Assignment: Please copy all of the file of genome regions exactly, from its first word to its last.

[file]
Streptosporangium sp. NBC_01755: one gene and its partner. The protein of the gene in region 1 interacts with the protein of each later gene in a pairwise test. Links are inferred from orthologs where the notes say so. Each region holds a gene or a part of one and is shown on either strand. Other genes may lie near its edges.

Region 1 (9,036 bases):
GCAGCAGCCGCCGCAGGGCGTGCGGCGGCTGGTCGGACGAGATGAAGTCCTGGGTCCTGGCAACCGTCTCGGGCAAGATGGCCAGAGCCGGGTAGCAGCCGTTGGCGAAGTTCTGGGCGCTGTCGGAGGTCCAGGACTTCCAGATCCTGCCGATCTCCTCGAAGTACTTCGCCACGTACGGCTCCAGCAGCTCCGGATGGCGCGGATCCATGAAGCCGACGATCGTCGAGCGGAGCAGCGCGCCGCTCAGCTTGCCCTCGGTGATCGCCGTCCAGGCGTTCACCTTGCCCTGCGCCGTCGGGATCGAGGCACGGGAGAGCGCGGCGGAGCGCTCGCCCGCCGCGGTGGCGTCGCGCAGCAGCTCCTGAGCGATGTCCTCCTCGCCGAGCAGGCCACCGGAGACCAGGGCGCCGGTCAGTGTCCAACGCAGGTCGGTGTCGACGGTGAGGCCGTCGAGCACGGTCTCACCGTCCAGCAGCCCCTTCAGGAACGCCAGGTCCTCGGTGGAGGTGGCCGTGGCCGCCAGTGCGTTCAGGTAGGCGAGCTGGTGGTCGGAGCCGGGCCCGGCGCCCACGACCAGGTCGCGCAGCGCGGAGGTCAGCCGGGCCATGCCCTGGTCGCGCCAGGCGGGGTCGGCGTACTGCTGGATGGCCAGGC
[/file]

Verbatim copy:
Streptosporangium sp. NBC_01755: one gene and its partner. The protein of the gene in region 1 interacts with the protein of each later gene in a pairwise test. Links are inferred from orthologs where the notes say so. Each region holds a gene or a part of one and is shown on either strand. Other genes may lie near its edges.

Region 1 (9,036 bases):
GCAGCAGCCGCCGCAGGGCGTGCGGCGGCTGGTCGGACGAGATGAAGTCCTGGGTCCTGGCAACCGTCTCGGGCAAGATGGCCAGAGCCGGGTAGCAGCCGTTGGCGAAGTTCTGGGCGCTGTCGGAGGTCCAGGACTTCCAGATCCTGCCGATCTCCTCGAAGTACTTCGCCACGTACGGCTCCAGCAGCTCCGGATGGCGCGGATCCATGAAGCCGACGATCGTCGAGCGGAGCAGCGCGCCGCTCAGCTTGCCCTCGGTGATCGCCGTCCAGGCGTTCACCTTGCCCTGCGCCGTCGGGATCGAGGCACGGGAGAGCGCGGCGGAGCGCTCGCCCGCCGCGGTGGCGTCGCGCAGCAGCTCCTGAGCGATGTCCTCCTCGCCGAGCAGGCCACCGGAGACCAGGGCGCCGGTCAGTGTCCAACGCAGGTCGGTGTCGACGGTGAGGCCGTCGAGCACGGTCTCACCGTCCAGCAGCCCCTTCAGGAACGCCAGGTCCTCGGTGGAGGTGGCCGTGGCCGCCAGTGCGTTCAGGTAGGCGAGCTGGTGGTCGGAGCCGGGCCCGGCGCCCACGACCAGGTCGCGCAGCGCGGAGGTCAGCCGGGCCATGCCCTGGTCGCGCCAGGCGGGGTCGGCGTACTGCTGGATGGCCAGGC